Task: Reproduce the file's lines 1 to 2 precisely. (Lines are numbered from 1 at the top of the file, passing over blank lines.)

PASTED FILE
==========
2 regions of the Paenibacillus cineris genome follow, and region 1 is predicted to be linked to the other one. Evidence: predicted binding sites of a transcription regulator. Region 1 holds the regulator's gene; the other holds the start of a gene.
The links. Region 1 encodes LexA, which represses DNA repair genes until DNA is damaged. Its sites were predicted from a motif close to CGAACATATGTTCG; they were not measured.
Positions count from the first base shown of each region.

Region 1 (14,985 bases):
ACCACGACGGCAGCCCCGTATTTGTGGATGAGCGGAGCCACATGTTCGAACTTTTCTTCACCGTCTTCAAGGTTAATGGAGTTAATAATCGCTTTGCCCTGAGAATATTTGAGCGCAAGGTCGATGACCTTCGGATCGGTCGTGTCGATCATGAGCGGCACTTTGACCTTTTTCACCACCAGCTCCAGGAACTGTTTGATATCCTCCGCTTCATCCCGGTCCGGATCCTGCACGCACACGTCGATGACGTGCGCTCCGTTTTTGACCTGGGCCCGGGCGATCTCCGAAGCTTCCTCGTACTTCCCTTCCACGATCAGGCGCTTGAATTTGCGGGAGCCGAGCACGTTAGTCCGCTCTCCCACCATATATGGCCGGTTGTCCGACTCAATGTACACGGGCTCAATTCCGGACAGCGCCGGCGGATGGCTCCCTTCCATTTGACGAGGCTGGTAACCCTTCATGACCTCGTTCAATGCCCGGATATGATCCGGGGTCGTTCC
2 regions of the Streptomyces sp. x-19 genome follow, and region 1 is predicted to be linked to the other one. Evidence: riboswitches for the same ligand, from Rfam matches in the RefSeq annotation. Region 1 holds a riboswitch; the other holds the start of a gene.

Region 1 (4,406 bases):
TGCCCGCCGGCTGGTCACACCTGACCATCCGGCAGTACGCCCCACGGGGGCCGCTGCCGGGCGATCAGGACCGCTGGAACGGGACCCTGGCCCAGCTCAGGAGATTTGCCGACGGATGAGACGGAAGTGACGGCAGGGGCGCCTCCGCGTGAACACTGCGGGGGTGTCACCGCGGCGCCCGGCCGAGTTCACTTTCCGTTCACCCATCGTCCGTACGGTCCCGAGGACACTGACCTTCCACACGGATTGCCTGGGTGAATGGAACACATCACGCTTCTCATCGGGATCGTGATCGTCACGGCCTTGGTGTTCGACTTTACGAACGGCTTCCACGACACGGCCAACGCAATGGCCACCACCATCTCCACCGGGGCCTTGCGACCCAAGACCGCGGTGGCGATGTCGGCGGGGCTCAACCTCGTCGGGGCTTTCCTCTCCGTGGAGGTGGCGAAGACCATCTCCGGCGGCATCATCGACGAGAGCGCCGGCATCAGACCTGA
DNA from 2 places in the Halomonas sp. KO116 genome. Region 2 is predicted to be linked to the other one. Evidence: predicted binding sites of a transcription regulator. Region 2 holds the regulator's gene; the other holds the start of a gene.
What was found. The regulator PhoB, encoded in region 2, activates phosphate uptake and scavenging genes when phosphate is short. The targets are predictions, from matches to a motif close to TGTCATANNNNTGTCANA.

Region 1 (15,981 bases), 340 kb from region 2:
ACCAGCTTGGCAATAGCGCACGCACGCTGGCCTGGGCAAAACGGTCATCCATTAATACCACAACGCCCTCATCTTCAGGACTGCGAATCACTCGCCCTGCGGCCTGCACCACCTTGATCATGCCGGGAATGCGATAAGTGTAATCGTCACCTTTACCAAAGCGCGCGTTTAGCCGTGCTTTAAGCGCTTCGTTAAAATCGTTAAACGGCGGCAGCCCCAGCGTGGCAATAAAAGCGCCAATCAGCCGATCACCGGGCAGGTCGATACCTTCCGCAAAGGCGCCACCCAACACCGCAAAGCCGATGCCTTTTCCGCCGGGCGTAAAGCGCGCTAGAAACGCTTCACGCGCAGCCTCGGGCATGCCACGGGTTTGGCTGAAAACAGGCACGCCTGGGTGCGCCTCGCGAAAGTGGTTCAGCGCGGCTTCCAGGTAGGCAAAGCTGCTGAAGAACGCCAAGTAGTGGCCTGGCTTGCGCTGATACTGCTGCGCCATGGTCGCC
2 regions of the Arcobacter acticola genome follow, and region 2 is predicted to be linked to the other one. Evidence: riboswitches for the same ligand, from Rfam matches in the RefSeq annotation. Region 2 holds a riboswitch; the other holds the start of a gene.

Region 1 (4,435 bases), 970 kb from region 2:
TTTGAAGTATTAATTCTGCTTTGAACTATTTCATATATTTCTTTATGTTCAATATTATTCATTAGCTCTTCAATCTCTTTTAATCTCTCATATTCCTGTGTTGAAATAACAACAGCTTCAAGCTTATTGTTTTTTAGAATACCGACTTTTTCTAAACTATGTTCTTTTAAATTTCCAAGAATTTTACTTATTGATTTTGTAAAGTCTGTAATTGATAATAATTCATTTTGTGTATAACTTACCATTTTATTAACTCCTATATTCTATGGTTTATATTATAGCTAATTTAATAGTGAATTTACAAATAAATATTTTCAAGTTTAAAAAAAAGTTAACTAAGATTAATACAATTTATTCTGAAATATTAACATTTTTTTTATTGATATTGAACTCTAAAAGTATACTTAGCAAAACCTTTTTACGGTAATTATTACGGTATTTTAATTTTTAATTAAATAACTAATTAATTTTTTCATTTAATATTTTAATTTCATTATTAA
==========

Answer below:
2 regions of the Paenibacillus cineris genome follow, and region 1 is predicted to be linked to the other one. Evidence: predicted binding sites of a transcription regulator. Region 1 holds the regulator's gene; the other holds the start of a gene.
The links. Region 1 encodes LexA, which represses DNA repair genes until DNA is damaged. Its sites were predicted from a motif close to CGAACATATGTTCG; they were not measured.